Chapter 1

I was in trouble. I had planned this out – obviously not well – but I had planned this out all the same. David Kessler always cuts through the park on his way home from school. It's like clockwork. So, my plan had the beauty of simplicity on its side; the less moving parts the less that could go wrong. I would wait for him in the park on his way home and teach him why it's a bad idea to start making up stories about my older sister.

The plan seemed fool-proof; although he's 2 years older than I am, 16 to my 14, I've got close to 2 inches in height on him. He does outweigh me by 20 to 30 pounds but his weight is all blubber while mine is lean muscle. Advantage: me.

I must be a bigger fool than I thought.

I didn't expect him to have company. He never had company on his way home. I'd watched him for the past week, ever since he'd left my sister walking home alone in the dark from a date where he'd tried to 'do stuff' that she was uncomfortable with, and he'd never had company before.

He had company today. Bart Cauldwell and Mark Nemmins. One on one I should still be okay. It wasn't going to be one on one.

I was too stupid to back off. He'd hurt my sister and made her the laughingstock of the school; not only lied about bedding her but had the gall to tell everyone how bad she was at it. Now granted my sister was a bit of a prat to me but hurting her was my job and I didn't delegate it. Besides, if I absolutely had to tell the truth I would be forced to admit that I loved the stupid cow. No matter what, she certainly didn't deserve David's shit; I'd told her so from the moment she'd agreed to the date but she didn't listen to me.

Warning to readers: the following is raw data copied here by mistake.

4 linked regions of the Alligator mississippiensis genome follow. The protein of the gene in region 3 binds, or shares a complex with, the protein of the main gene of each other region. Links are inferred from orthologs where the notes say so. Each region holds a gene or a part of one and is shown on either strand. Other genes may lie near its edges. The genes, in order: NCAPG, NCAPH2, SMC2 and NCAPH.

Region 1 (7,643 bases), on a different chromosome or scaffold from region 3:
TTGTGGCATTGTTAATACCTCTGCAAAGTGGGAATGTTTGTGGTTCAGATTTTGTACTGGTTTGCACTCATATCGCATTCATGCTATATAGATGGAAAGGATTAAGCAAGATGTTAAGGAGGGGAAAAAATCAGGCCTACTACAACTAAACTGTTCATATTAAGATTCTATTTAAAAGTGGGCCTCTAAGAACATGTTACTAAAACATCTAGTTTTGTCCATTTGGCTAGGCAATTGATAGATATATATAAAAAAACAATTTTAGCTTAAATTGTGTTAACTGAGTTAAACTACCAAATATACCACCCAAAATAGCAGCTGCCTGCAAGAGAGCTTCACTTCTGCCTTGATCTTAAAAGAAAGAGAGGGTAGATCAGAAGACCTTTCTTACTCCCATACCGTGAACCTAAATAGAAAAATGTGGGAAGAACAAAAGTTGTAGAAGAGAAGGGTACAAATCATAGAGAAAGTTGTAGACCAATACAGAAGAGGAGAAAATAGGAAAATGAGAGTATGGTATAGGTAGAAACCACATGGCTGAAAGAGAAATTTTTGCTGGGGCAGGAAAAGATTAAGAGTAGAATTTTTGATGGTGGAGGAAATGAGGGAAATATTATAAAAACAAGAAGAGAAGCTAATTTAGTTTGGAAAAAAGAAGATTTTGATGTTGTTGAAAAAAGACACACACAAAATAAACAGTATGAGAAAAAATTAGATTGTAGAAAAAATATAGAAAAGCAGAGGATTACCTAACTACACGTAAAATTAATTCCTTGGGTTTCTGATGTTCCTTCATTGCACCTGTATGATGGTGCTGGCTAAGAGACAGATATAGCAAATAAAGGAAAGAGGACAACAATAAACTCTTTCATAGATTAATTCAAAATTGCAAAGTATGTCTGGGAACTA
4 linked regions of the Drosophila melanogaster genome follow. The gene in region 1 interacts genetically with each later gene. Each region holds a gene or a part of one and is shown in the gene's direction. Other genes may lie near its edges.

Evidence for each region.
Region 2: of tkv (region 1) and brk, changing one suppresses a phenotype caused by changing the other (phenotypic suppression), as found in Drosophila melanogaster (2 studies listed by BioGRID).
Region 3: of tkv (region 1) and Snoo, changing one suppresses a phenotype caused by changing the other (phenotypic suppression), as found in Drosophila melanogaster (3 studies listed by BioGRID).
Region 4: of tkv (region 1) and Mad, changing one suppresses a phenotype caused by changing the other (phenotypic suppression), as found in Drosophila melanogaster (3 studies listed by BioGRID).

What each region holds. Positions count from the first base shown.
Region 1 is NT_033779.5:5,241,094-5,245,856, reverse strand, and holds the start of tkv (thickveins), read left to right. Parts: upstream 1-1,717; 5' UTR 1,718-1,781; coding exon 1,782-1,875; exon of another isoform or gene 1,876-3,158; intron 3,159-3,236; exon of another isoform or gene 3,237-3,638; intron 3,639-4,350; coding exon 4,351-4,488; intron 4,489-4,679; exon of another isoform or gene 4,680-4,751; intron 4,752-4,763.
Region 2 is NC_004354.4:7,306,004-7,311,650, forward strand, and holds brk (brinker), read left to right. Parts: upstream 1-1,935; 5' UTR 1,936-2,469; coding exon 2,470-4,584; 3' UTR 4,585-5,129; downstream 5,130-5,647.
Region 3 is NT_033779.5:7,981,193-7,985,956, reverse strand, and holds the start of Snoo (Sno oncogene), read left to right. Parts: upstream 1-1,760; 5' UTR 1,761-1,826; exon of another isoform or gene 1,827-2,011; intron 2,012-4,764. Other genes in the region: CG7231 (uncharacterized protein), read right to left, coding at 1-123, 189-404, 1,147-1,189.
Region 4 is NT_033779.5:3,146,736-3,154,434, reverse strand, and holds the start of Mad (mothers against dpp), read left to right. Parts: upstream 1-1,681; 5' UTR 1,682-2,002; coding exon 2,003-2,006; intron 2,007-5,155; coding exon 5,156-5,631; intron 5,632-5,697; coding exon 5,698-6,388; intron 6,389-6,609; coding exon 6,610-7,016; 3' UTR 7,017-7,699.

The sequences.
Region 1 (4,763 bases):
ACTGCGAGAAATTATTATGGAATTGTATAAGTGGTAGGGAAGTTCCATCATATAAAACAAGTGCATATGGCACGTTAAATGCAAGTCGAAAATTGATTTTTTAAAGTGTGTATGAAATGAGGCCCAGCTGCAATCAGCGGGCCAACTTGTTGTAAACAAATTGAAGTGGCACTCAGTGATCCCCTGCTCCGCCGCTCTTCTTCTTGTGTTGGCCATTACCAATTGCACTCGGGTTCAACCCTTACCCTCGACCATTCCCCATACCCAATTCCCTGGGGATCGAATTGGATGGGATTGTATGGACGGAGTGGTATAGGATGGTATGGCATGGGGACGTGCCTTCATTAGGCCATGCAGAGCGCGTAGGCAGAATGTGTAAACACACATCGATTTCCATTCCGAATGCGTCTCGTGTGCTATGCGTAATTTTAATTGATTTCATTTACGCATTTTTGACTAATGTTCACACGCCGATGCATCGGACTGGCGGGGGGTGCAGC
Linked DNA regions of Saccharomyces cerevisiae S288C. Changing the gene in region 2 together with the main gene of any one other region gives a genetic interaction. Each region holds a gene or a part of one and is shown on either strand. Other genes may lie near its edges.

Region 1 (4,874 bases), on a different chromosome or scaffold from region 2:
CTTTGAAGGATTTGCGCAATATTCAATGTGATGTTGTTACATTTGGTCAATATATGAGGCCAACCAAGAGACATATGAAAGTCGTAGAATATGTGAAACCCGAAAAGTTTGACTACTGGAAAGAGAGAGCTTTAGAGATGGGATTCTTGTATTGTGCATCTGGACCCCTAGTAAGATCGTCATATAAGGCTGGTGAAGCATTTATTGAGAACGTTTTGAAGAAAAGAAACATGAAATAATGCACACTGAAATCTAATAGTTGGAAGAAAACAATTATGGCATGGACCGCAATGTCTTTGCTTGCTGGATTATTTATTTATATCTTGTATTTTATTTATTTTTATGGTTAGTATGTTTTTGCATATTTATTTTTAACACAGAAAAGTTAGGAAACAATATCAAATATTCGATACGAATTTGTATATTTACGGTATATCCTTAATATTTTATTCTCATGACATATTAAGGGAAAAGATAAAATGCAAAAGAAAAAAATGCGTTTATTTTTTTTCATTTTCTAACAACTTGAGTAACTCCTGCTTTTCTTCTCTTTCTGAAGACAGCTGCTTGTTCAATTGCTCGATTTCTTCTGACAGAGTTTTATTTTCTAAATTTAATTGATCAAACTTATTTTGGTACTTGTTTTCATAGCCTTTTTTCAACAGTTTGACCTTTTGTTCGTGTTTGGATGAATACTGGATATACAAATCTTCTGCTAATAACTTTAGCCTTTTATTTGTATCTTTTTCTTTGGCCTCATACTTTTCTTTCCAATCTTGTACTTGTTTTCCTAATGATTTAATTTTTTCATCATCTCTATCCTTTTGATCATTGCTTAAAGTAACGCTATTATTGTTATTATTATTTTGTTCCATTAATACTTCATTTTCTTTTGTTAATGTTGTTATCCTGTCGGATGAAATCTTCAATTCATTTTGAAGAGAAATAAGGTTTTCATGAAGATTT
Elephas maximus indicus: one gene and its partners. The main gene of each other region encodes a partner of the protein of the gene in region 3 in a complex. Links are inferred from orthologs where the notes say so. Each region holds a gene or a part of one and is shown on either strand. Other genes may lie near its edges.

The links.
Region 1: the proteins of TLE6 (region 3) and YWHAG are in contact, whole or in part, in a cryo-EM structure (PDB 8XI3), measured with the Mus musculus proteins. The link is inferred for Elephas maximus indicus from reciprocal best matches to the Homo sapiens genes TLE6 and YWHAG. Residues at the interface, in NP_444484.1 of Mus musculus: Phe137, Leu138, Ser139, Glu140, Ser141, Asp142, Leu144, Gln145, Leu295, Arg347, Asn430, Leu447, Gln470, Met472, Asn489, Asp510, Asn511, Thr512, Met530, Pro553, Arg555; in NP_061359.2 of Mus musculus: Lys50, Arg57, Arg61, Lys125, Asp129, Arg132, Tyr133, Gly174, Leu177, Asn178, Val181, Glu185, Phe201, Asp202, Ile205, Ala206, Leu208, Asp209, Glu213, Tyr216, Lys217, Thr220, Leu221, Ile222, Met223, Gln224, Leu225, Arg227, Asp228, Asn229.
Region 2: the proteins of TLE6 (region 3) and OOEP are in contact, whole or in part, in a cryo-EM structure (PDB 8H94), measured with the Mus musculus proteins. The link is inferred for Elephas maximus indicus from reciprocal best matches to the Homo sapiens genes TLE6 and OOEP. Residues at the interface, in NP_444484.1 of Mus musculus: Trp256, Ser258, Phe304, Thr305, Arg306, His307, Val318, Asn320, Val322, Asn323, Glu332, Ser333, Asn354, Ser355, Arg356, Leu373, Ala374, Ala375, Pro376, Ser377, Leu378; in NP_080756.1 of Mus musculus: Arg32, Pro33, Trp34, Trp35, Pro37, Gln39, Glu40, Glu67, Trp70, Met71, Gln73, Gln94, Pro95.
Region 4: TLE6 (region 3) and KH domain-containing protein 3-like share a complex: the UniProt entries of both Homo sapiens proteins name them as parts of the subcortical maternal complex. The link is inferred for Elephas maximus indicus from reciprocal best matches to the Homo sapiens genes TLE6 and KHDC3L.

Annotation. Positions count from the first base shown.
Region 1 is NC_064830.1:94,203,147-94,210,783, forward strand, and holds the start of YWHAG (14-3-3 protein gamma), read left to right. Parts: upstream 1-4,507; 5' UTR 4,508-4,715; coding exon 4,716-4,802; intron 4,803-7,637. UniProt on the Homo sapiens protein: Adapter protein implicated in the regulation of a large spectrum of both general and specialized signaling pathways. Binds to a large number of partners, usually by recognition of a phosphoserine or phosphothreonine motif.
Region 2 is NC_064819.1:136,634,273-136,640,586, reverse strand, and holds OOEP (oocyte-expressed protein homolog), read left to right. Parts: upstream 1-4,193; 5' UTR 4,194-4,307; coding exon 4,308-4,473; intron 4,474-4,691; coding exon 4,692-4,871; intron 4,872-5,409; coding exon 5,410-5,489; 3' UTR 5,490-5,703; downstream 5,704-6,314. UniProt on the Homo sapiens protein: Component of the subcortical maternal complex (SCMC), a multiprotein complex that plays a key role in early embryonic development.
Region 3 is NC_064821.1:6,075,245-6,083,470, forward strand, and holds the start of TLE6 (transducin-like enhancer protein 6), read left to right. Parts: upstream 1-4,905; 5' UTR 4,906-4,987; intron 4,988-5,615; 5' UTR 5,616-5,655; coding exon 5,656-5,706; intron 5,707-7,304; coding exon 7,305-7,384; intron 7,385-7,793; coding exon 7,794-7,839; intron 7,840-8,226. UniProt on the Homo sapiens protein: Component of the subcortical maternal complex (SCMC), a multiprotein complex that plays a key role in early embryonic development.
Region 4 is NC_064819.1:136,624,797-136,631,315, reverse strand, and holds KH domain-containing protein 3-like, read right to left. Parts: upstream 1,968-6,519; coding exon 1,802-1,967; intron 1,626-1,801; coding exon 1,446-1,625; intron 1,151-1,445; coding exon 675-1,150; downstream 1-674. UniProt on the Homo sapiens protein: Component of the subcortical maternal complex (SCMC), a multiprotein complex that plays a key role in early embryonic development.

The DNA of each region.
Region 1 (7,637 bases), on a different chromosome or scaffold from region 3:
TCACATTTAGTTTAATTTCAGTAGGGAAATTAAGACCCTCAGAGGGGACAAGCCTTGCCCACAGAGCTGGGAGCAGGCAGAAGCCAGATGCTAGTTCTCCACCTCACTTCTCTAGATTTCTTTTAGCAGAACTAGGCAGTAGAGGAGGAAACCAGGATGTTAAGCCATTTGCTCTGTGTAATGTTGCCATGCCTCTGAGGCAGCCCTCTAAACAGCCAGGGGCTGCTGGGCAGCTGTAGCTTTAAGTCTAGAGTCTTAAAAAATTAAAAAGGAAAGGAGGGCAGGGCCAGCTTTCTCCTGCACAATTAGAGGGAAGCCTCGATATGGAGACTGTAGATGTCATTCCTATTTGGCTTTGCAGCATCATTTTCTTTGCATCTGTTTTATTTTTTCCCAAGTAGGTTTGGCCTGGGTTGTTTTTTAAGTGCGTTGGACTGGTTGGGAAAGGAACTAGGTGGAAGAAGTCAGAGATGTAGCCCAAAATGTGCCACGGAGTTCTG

I was able to get a few shots in early. I think I might have even broken David's nose; it was certainly bleeding enough for it. Of course, that was before Bart and Mark joined the fray.

Mark clubbed me with something. I'm not sure what it was but it took me to the ground momentarily and my ear burned something horrible. I got up to face the two of them when Bart stepped behind me and snaked his arms under mine and then over and around behind my neck. He clasped his hands together before I really knew what he was doing and then arched his back. He wasn't strong enough to take me off my feet but I was certainly off-balance.

It turned out that Mark had found a branch that had to be two foot long and at least 3 inches thick. That was what he hit me with. I know this because as I was squirming, trying to get away, I saw him preparing to bat my head to the fences. Among other things, Mark is a power-hitter for our baseball team; he could do it. I was about to have a really bad day.

I was pretty sure I didn't want to see this coming. I closed my eyes and turned my head waiting for the branch to connect. I tensed and felt the blood roaring through my ears, my body taut and waiting.